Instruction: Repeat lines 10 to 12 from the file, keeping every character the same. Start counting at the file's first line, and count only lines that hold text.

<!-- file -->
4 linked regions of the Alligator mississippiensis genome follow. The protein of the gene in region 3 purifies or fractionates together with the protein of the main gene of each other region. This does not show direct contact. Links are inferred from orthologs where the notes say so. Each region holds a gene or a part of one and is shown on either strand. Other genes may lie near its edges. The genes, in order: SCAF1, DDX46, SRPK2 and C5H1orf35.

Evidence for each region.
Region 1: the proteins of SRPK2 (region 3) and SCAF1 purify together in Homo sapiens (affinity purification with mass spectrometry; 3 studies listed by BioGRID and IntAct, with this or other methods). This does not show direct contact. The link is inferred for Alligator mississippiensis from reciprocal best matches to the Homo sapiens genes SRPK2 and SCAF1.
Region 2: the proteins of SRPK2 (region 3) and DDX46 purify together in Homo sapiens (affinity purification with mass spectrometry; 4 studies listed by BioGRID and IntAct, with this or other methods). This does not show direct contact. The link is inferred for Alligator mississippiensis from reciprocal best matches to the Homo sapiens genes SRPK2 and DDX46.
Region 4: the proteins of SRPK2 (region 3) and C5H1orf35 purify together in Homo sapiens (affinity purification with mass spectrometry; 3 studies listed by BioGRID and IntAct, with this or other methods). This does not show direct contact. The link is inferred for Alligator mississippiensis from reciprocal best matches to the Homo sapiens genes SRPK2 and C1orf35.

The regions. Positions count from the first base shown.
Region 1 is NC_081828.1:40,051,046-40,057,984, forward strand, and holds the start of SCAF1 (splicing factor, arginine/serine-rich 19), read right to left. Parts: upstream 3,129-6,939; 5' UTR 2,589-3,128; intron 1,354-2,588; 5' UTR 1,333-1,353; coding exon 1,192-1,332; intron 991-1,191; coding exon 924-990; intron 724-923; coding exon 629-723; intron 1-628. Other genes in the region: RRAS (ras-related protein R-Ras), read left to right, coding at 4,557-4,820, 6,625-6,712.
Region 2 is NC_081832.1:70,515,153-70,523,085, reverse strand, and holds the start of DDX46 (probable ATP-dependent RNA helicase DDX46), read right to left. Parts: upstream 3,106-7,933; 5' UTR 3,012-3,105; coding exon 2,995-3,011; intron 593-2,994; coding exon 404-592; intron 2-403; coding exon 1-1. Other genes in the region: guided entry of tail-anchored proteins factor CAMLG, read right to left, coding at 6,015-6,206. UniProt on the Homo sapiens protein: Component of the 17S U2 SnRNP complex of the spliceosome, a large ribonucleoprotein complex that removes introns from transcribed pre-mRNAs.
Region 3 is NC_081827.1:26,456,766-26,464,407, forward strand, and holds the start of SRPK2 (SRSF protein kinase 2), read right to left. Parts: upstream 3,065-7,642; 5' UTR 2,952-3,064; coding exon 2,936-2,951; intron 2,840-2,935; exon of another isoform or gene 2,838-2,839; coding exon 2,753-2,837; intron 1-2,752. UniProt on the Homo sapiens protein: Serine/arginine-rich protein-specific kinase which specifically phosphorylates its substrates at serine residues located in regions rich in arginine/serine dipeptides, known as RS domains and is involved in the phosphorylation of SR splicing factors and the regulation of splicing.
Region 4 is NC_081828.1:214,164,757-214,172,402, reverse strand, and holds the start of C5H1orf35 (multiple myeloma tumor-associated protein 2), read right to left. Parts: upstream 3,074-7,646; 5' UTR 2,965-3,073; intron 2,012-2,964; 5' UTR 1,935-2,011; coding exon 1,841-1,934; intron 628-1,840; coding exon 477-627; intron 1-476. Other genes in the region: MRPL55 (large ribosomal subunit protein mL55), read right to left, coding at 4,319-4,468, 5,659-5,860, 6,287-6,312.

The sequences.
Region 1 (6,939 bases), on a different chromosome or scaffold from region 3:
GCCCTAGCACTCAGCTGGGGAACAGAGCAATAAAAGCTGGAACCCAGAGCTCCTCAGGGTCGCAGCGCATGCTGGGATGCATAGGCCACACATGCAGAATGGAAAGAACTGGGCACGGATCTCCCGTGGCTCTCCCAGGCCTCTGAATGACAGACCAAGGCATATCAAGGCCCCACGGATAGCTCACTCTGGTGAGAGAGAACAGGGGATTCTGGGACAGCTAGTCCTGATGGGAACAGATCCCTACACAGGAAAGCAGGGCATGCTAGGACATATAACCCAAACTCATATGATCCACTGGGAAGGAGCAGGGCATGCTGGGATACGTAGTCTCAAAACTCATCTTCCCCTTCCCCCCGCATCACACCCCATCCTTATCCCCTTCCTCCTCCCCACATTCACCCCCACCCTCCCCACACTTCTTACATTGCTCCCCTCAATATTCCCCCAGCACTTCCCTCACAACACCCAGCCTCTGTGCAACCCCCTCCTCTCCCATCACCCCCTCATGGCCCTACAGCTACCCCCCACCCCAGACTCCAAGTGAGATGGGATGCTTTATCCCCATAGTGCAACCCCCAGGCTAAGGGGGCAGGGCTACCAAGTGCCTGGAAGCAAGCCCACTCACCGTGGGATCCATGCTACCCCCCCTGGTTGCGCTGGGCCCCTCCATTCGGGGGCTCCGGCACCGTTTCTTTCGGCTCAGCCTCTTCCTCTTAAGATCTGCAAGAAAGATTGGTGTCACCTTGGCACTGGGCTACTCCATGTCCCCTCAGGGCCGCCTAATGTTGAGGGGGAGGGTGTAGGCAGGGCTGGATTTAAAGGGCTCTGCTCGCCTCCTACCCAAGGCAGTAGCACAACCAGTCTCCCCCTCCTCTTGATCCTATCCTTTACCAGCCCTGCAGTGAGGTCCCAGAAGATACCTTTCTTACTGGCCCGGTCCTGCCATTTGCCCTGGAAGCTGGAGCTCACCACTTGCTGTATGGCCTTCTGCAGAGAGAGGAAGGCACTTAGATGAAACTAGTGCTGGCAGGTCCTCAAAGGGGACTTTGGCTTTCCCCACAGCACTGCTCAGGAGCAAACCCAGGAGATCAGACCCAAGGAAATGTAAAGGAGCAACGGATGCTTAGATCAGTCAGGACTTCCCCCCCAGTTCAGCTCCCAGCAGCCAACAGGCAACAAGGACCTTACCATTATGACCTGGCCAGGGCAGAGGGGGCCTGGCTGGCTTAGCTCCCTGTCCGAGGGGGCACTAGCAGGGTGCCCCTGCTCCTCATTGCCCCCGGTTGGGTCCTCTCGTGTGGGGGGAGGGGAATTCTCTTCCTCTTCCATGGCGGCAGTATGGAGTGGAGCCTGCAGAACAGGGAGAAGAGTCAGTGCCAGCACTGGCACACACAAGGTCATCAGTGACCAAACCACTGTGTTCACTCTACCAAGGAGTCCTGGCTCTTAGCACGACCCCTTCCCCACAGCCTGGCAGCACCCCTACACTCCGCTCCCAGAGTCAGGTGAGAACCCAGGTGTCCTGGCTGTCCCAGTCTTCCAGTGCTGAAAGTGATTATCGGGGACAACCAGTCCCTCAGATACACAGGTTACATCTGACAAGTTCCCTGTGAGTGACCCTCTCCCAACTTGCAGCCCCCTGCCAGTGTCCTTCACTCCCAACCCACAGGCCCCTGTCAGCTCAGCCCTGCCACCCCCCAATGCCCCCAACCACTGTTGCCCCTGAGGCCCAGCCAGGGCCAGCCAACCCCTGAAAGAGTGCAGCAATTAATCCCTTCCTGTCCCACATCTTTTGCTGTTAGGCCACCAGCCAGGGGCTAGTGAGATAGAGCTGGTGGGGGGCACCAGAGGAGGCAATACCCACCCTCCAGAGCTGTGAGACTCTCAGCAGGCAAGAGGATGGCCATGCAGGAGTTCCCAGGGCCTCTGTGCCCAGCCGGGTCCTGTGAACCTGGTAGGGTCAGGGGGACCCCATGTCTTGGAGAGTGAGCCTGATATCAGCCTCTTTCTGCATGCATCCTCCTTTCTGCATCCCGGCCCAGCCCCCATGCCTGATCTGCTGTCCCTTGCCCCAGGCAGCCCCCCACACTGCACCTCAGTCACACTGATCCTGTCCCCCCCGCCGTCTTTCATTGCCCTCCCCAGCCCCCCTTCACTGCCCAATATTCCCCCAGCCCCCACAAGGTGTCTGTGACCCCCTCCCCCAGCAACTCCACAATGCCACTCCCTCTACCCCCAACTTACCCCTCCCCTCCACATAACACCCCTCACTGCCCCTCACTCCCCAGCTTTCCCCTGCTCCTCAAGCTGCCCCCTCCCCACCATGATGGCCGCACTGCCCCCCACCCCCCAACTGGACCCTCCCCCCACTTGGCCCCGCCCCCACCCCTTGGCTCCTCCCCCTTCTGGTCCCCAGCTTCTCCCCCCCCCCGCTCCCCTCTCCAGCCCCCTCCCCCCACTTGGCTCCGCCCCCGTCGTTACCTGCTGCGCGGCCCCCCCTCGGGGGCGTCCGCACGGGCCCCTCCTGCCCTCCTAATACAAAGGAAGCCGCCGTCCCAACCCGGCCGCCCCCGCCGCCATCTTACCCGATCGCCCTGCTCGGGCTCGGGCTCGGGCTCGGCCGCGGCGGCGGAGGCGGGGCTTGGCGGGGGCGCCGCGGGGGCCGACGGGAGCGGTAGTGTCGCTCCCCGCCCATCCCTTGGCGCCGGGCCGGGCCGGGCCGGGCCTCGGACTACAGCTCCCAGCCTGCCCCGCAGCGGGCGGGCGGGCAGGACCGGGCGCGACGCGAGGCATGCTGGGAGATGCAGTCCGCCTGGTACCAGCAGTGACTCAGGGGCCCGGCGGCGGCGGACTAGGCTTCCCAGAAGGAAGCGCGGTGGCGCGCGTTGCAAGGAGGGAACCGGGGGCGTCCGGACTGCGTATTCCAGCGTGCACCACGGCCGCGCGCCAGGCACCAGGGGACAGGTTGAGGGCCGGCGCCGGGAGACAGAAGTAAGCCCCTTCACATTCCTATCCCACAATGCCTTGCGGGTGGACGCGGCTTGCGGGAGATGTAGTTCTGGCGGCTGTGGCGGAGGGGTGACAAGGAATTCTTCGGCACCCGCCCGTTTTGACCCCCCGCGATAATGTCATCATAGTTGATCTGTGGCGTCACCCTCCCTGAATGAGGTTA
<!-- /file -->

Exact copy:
Region 4 is NC_081828.1:214,164,757-214,172,402, reverse strand, and holds the start of C5H1orf35 (multiple myeloma tumor-associated protein 2), read right to left. Parts: upstream 3,074-7,646; 5' UTR 2,965-3,073; intron 2,012-2,964; 5' UTR 1,935-2,011; coding exon 1,841-1,934; intron 628-1,840; coding exon 477-627; intron 1-476. Other genes in the region: MRPL55 (large ribosomal subunit protein mL55), read right to left, coding at 4,319-4,468, 5,659-5,860, 6,287-6,312.

The sequences.
Region 1 (6,939 bases), on a different chromosome or scaffold from region 3: